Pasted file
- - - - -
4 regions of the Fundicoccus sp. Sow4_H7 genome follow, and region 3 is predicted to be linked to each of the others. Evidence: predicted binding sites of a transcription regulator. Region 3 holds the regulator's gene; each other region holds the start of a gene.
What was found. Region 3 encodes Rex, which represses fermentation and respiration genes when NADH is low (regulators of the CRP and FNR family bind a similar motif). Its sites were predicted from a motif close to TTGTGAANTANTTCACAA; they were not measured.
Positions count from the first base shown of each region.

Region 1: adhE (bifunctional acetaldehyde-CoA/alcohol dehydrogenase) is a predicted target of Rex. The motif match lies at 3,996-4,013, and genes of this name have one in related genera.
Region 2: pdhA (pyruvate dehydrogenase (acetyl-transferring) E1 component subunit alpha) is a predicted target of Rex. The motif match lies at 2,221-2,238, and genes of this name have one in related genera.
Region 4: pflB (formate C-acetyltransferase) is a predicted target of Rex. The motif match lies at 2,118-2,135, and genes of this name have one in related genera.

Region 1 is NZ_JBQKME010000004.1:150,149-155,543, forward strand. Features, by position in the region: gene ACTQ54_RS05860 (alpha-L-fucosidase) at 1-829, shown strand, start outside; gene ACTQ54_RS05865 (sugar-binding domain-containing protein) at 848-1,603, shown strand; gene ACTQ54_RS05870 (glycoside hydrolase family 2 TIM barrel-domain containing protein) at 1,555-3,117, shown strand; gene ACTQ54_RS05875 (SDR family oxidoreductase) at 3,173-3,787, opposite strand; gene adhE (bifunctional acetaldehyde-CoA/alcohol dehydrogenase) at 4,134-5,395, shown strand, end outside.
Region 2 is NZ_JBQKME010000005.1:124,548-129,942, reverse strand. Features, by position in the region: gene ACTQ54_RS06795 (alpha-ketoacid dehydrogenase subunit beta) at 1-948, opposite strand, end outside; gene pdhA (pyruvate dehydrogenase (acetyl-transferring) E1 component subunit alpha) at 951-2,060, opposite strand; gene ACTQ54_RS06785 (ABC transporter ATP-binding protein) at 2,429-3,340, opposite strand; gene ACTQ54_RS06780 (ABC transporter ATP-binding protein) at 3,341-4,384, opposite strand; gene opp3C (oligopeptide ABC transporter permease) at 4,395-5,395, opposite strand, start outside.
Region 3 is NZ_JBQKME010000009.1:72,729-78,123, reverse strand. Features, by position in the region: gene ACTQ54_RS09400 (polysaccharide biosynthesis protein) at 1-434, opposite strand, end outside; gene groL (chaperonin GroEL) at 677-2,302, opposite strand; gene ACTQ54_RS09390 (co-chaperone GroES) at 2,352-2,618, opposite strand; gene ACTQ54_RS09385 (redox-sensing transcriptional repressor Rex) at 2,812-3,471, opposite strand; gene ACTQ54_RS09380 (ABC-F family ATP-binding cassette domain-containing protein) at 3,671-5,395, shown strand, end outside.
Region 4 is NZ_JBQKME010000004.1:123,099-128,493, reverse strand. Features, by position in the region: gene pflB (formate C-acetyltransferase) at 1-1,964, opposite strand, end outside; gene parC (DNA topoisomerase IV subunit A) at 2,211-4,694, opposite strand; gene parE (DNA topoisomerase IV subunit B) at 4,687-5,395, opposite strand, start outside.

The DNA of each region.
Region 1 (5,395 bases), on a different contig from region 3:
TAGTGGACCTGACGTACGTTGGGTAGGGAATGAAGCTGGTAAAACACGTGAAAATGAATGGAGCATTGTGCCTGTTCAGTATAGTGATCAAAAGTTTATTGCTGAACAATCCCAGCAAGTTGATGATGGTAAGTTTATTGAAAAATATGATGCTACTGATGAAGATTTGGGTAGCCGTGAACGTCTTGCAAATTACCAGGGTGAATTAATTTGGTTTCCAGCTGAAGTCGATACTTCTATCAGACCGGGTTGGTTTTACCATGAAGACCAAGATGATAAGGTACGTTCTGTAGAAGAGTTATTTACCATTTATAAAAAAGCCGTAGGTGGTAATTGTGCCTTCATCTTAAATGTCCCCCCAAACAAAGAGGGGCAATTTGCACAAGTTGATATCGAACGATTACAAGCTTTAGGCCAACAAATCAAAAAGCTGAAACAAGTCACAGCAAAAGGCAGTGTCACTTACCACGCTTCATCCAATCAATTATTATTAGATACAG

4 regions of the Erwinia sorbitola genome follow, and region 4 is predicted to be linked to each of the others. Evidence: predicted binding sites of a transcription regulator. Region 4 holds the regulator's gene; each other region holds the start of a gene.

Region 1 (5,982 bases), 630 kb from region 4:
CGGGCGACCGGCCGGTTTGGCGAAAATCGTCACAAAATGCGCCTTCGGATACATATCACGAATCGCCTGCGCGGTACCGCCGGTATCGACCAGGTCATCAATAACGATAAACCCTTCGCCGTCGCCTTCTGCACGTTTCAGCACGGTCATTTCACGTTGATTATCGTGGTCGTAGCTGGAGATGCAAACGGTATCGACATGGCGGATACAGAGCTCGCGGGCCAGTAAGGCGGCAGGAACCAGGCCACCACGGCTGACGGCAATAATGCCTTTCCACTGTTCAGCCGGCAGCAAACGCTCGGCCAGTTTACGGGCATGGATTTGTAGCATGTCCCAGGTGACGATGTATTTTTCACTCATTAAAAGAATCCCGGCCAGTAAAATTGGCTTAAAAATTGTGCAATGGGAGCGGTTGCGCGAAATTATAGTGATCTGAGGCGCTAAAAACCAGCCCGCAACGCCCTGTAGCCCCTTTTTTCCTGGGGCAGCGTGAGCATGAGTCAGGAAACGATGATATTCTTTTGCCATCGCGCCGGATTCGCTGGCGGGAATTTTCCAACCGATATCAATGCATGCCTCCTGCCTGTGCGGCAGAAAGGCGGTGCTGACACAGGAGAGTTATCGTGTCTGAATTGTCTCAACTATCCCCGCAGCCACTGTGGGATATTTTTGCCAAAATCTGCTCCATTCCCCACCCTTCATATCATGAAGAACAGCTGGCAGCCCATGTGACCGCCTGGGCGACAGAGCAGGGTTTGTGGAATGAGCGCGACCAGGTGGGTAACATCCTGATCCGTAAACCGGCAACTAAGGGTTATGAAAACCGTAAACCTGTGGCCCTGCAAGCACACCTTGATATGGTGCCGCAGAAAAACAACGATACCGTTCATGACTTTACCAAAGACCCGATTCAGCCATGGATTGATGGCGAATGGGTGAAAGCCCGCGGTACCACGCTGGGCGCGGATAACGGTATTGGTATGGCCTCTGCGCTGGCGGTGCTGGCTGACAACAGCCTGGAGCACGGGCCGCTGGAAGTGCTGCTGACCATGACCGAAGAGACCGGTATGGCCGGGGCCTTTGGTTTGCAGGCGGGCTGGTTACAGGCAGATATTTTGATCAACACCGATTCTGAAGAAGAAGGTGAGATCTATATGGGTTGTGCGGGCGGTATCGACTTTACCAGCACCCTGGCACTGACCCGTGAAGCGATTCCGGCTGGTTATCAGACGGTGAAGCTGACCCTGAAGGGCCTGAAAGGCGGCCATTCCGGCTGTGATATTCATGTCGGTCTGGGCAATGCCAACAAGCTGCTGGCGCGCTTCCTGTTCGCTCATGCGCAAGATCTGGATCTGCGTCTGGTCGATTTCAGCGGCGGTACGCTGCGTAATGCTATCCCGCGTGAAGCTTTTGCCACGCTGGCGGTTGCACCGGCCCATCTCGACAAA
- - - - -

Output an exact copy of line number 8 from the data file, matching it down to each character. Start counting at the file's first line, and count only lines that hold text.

Region 2 is NZ_JBQKME010000005.1:124,548-129,942, reverse strand. Features, by position in the region: gene ACTQ54_RS06795 (alpha-ketoacid dehydrogenase subunit beta) at 1-948, opposite strand, end outside; gene pdhA (pyruvate dehydrogenase (acetyl-transferring) E1 component subunit alpha) at 951-2,060, opposite strand; gene ACTQ54_RS06785 (ABC transporter ATP-binding protein) at 2,429-3,340, opposite strand; gene ACTQ54_RS06780 (ABC transporter ATP-binding protein) at 3,341-4,384, opposite strand; gene opp3C (oligopeptide ABC transporter permease) at 4,395-5,395, opposite strand, start outside.